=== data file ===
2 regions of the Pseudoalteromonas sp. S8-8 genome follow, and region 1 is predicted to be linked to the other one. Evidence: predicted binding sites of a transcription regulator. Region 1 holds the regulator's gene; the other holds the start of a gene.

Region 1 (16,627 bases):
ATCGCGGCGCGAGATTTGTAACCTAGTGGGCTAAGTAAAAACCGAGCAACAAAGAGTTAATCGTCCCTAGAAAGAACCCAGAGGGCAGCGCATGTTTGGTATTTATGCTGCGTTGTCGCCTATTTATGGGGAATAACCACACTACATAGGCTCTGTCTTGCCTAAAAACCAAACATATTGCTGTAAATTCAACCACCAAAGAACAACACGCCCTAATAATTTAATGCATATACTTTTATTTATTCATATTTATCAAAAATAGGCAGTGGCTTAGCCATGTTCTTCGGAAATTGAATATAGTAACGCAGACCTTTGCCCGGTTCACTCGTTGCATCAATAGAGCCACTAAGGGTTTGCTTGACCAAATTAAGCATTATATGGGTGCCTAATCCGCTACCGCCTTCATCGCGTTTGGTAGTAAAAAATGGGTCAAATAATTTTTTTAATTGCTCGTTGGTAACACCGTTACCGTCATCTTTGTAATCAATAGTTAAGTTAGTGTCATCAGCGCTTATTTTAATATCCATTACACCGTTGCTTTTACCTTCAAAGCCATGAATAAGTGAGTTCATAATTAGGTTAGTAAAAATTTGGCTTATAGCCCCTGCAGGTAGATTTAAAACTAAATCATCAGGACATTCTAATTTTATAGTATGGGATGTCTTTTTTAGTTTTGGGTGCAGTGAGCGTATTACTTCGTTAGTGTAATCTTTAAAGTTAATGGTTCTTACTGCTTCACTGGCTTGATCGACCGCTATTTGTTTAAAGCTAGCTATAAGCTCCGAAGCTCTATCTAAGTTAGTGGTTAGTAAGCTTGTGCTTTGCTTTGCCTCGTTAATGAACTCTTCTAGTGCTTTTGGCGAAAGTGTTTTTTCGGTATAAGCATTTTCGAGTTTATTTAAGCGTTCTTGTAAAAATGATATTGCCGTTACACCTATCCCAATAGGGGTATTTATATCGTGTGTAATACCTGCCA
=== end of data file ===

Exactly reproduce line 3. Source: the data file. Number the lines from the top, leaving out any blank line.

ATCGCGGCGCGAGATTTGTAACCTAGTGGGCTAAGTAAAAACCGAGCAACAAAGAGTTAATCGTCCCTAGAAAGAACCCAGAGGGCAGCGCATGTTTGGTATTTATGCTGCGTTGTCGCCTATTTATGGGGAATAACCACACTACATAGGCTCTGTCTTGCCTAAAAACCAAACATATTGCTGTAAATTCAACCACCAAAGAACAACACGCCCTAATAATTTAATGCATATACTTTTATTTATTCATATTTATCAAAAATAGGCAGTGGCTTAGCCATGTTCTTCGGAAATTGAATATAGTAACGCAGACCTTTGCCCGGTTCACTCGTTGCATCAATAGAGCCACTAAGGGTTTGCTTGACCAAATTAAGCATTATATGGGTGCCTAATCCGCTACCGCCTTCATCGCGTTTGGTAGTAAAAAATGGGTCAAATAATTTTTTTAATTGCTCGTTGGTAACACCGTTACCGTCATCTTTGTAATCAATAGTTAAGTTAGTGTCATCAGCGCTTATTTTAATATCCATTACACCGTTGCTTTTACCTTCAAAGCCATGAATAAGTGAGTTCATAATTAGGTTAGTAAAAATTTGGCTTATAGCCCCTGCAGGTAGATTTAAAACTAAATCATCAGGACATTCTAATTTTATAGTATGGGATGTCTTTTTTAGTTTTGGGTGCAGTGAGCGTATTACTTCGTTAGTGTAATCTTTAAAGTTAATGGTTCTTACTGCTTCACTGGCTTGATCGACCGCTATTTGTTTAAAGCTAGCTATAAGCTCCGAAGCTCTATCTAAGTTAGTGGTTAGTAAGCTTGTGCTTTGCTTTGCCTCGTTAATGAACTCTTCTAGTGCTTTTGGCGAAAGTGTTTTTTCGGTATAAGCATTTTCGAGTTTATTTAAGCGTTCTTGTAAAAATGATATTGCCGTTACACCTATCCCAATAGGGGTATTTATATCGTGTGTAATACCTGCCA